Review: 'Cuban Fury'

Plot: An overweight misfit must dance his way into a woman's heart. Rated R (language, crude humor).

Bottom line: An enjoyably lightweight comedy thanks mostly to Frost and his endearing castmates. The authentic Latin soundtrack helps as well.

Cast: Nick Frost, Rashida Jones, Chris O'Dowd

Length: 1:38

'Cuban Fury' review: Dancing into Rashida Jones' heart

Nick Frost performs a scene with Rashida Jones

Nick Frost performs a scene with Rashida Jones in "Cuban Fury." (Credit: MCT / Matthew Nettheim)

"Ratatouille" meets "Billy Elliot" in Nick Frost's charming comedy "Cuban Fury," the story of an overweight man, Bruce Garrett, who is determined to dance his way into a woman's heart. And not just any kind of dancing, but one of the most athletic and difficult styles imaginable. "Salsa," says a hyperventilating Bruce. "Why'd it have to be salsa?"

Frost, who wrote the story for "Cuban Fury" (the script is by Jon Brown), plays Bruce as a classic archetype: the guy who longs to do something for which he was clearly not designed. Actually, Bruce was once a young salsa champion, until some bullies shamed him into shelving his high heels. Now, 25 years later, Bruce is moldering in an arcane section of GFD Engineering (he designs lathes) when his new boss, Julia (Rashida Jones), lights a fire in his heart. Searching for a way to impress her, he discovers that she's taking salsa lessons.

Part of the joke here is that nearly everyone in suburban England seems to salsa, including Bruce's rival for Julia's hand, Drew (Chris O'Dowd, shining in a rare villainous role). The overweight Frost and the lanky O'Dowd share a terrific scene together in a parking lot, and although it shatters any pretense of realism, you can see why director James Griffith wouldn't dream of cutting it.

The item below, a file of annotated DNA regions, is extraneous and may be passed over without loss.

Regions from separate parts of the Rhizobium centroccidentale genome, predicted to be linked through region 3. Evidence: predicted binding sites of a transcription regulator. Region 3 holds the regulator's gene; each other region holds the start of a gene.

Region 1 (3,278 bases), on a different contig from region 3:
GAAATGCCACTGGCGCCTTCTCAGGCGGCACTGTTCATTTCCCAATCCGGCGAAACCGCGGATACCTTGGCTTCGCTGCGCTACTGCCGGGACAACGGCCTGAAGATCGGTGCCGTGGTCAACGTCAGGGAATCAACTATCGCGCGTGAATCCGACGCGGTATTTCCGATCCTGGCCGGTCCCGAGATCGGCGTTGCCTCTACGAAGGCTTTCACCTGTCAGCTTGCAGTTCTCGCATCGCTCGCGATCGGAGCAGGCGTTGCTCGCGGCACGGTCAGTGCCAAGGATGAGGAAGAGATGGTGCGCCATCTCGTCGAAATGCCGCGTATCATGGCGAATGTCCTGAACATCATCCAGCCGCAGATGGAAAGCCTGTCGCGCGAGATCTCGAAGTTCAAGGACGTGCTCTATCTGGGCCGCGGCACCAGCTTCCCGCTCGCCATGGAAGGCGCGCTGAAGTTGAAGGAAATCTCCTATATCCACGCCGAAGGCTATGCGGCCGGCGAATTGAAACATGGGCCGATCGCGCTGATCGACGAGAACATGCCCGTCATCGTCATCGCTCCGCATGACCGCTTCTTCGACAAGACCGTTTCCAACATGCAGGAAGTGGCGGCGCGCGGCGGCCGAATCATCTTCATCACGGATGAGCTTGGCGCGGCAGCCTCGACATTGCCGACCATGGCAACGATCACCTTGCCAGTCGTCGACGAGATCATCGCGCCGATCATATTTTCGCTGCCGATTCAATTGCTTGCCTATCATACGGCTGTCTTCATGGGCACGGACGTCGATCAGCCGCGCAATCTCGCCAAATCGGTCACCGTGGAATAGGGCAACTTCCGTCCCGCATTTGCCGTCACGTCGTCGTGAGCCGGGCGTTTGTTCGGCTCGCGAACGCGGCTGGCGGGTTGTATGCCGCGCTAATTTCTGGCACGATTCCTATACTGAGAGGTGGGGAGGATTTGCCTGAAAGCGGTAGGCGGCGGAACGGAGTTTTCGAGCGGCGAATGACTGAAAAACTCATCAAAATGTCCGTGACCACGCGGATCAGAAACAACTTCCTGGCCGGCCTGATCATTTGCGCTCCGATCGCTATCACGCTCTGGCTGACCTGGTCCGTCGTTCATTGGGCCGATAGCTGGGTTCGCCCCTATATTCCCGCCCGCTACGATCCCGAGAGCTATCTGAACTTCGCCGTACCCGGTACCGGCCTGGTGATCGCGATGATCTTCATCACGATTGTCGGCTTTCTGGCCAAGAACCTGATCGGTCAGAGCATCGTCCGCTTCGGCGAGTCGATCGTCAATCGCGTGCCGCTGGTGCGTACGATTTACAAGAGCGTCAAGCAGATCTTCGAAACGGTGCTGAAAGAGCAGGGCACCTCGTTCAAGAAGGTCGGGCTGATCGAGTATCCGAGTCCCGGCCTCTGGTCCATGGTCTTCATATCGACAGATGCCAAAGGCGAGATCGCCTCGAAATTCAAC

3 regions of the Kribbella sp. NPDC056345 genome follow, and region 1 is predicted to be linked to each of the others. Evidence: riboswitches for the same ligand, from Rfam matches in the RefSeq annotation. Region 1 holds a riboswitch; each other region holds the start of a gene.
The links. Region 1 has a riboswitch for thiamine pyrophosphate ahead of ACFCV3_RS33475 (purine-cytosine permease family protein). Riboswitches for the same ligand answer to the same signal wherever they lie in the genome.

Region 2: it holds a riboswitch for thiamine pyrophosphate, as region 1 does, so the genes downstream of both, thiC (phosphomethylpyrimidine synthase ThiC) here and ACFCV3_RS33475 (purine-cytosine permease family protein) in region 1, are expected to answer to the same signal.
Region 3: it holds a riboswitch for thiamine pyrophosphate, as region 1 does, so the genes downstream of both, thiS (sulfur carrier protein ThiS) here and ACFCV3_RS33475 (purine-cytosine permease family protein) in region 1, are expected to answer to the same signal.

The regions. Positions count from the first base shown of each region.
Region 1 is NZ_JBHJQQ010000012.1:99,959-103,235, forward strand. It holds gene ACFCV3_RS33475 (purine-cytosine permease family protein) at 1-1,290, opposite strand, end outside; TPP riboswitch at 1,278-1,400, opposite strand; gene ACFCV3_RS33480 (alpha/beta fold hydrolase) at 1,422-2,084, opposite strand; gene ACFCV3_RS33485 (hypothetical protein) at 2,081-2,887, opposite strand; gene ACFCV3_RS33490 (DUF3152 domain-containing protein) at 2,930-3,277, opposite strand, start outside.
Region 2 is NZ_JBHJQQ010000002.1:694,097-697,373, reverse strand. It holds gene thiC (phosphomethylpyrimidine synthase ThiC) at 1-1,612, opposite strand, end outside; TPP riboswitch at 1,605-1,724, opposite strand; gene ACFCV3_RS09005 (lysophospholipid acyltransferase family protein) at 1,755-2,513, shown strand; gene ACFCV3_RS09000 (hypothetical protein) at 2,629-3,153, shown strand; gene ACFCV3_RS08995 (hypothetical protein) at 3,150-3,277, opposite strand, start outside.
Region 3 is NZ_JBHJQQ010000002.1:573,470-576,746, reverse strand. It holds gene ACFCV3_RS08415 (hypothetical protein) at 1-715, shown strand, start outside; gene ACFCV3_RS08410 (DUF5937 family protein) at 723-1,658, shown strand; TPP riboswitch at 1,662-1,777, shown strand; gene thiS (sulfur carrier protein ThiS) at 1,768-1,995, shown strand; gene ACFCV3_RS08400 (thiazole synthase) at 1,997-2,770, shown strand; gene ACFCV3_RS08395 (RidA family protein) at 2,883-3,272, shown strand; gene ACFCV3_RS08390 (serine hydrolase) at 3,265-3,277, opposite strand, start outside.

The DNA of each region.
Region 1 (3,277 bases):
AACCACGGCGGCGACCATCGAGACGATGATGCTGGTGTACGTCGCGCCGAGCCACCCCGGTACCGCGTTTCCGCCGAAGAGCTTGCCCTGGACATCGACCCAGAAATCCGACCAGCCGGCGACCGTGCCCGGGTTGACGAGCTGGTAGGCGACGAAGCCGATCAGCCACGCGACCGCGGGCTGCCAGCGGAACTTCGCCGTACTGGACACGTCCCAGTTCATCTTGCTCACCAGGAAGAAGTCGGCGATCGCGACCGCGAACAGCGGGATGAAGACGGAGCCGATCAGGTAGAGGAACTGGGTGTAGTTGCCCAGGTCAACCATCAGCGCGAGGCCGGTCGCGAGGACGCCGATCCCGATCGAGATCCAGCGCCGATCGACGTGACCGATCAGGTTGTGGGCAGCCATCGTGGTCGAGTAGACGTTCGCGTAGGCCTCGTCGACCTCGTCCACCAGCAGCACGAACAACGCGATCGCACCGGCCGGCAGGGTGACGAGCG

The plot doesn't always have the greatest rhythm, and the movie makes some odd missteps. What keeps it all percolating is the colorful cast, including the great Ian McShane as Bruce's macho dance-instructor, and the British-Iranian actor Kayvan Novak as a sexually ambiguous nightclubber who takes Bruce under his silky wing. They're stock characters, but the actors breathe fresh life into them.

Ultimately, the film rides on Frost, who carries it with charm, grace and plenty of heart. Keep an ear out for the Latin soundtrack, which includes Tito Puente, Willie Colón and the Spanish Harlem Orchestra.


PLOT An overweight misfit must dance his way into a woman's heart.

RATING R (language, crude humor)

CAST Nick Frost, Rashida Jones, Chris O'Dowd

LENGTH 1:38

BOTTOM LINE An enjoyably lightweight comedy thanks mostly to Frost and his endearing castmates. The authentic Latin soundtrack helps as well.

advertisement | advertise on newsday

Newsday on social media

@Newsday

advertisement | advertise on newsday